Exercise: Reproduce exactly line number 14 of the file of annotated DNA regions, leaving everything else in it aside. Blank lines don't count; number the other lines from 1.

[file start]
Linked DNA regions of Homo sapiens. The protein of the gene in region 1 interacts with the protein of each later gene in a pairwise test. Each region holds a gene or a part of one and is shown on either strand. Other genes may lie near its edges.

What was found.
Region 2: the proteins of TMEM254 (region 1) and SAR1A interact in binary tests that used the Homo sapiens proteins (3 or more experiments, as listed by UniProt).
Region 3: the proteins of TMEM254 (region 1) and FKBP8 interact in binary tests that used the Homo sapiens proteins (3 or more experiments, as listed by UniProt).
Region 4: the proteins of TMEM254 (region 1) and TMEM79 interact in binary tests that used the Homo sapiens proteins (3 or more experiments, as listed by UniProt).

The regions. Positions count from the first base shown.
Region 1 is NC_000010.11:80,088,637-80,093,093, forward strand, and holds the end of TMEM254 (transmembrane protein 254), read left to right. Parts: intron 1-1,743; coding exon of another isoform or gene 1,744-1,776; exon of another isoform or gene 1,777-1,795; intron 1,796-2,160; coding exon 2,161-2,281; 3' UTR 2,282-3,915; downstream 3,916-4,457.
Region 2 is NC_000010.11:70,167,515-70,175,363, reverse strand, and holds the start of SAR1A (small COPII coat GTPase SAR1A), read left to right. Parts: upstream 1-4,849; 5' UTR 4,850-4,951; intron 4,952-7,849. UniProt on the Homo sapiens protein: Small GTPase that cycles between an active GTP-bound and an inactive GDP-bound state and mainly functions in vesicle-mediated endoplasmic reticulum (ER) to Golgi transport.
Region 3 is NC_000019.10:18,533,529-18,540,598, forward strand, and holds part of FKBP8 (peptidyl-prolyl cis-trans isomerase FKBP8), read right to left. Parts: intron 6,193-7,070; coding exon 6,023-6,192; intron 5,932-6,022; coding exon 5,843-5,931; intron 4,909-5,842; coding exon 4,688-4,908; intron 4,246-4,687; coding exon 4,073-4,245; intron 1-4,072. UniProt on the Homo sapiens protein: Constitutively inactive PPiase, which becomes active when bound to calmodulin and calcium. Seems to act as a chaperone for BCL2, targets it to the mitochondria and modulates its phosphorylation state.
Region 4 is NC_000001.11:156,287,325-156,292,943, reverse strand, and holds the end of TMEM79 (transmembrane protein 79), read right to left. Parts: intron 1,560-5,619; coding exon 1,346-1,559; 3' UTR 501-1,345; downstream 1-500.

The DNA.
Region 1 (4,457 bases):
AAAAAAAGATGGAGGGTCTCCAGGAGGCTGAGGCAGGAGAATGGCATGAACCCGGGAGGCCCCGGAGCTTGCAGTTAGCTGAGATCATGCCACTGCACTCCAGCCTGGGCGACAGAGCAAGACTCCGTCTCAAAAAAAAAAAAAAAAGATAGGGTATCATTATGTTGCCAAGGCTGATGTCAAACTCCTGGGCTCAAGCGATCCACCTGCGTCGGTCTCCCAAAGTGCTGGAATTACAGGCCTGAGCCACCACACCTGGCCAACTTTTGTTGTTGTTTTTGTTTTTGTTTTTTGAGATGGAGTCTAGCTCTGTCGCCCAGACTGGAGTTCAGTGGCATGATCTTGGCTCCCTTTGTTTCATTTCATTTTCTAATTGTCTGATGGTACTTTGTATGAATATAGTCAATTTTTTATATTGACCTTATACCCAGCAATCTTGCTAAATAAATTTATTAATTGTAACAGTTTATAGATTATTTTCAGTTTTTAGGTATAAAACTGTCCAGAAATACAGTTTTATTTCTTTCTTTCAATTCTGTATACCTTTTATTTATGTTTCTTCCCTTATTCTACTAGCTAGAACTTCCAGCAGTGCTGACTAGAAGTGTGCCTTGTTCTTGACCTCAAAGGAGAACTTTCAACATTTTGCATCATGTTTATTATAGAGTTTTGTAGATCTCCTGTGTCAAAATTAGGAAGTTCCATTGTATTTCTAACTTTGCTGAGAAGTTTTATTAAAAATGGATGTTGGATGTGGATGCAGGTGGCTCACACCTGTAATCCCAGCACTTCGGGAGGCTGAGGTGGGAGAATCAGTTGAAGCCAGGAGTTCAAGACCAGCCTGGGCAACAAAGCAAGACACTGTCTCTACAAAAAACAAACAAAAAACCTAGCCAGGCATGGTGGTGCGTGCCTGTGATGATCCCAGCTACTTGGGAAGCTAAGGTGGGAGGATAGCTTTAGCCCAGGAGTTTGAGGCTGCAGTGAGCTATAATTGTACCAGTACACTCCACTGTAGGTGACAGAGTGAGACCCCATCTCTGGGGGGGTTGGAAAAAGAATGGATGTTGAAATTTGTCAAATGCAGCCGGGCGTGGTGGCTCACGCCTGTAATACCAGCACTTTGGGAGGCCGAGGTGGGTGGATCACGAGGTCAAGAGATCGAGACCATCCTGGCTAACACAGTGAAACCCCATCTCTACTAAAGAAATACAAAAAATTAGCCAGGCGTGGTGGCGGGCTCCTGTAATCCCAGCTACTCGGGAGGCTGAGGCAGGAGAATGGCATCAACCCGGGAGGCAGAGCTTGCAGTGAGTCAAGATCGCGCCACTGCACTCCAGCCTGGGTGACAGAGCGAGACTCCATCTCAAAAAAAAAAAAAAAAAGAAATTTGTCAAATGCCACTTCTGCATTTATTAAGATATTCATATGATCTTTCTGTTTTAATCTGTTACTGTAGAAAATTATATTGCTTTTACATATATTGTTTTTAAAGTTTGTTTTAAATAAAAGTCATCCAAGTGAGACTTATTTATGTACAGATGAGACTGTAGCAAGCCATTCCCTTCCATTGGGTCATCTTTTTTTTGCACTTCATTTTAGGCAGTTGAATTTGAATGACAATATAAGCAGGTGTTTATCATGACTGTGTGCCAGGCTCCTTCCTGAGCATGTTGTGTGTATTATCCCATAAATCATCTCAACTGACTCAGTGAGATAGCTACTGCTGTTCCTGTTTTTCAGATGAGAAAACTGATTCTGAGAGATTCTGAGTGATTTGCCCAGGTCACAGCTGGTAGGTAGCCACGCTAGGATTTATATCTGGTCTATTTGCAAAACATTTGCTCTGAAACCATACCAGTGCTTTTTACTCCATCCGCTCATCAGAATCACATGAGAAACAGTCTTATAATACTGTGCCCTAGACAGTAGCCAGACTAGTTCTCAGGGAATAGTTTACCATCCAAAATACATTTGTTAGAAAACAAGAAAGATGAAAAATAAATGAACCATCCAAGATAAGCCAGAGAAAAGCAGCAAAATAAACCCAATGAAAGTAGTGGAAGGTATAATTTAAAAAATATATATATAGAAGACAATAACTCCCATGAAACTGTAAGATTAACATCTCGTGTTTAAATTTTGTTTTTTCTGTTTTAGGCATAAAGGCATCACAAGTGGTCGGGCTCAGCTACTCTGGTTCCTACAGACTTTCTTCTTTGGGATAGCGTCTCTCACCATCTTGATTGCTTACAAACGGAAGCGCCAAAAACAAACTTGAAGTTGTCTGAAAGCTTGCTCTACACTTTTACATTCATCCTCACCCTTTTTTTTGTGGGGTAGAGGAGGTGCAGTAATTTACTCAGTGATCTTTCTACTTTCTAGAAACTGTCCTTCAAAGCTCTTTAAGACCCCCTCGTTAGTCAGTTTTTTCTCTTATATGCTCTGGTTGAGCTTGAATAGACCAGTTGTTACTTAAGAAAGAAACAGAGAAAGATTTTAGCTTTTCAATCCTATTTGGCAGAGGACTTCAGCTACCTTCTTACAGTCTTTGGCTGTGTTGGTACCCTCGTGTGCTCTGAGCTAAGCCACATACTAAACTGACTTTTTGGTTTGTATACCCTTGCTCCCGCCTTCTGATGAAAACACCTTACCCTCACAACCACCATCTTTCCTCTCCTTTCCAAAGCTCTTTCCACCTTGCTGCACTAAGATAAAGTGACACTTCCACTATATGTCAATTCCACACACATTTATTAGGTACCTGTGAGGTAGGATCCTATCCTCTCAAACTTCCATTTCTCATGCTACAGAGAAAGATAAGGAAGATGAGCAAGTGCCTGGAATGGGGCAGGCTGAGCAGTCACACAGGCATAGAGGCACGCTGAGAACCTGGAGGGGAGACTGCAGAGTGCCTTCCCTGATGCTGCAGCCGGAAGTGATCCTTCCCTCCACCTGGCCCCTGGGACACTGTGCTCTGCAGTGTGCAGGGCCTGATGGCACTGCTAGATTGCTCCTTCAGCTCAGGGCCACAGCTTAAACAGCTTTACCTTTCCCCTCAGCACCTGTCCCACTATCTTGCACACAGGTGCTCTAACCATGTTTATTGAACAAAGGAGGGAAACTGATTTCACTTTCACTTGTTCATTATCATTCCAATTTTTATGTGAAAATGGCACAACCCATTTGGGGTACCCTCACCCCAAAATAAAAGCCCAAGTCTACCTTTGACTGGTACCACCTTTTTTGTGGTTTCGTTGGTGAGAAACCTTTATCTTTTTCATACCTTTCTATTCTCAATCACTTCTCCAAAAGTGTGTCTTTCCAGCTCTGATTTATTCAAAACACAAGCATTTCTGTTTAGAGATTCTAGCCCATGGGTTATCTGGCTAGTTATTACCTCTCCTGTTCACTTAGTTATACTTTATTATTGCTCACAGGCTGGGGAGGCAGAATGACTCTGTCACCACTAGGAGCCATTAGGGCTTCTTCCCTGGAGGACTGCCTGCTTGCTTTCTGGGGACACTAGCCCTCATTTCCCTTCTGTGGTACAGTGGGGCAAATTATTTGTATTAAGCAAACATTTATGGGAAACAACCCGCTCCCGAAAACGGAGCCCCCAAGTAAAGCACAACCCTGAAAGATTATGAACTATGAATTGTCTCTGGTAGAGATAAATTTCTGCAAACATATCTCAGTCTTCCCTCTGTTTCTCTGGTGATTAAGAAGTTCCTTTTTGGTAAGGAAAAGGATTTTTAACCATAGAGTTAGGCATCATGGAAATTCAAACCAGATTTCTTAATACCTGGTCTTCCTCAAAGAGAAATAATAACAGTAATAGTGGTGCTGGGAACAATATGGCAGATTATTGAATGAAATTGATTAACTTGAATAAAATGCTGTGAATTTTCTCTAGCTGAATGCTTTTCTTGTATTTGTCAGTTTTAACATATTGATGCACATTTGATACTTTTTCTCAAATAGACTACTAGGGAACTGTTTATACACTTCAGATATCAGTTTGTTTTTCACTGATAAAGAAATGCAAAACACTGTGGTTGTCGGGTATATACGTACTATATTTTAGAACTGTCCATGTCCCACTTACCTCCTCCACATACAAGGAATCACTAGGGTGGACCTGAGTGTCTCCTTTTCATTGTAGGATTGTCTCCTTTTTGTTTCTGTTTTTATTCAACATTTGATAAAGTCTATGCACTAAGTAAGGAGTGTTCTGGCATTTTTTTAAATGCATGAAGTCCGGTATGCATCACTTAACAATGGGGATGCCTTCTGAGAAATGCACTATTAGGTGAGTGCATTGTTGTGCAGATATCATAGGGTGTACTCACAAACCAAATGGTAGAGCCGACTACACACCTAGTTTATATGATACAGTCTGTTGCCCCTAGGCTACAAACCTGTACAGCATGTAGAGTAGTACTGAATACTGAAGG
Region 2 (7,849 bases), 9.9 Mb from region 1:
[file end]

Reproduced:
Region 2 (7,849 bases), 9.9 Mb from region 1: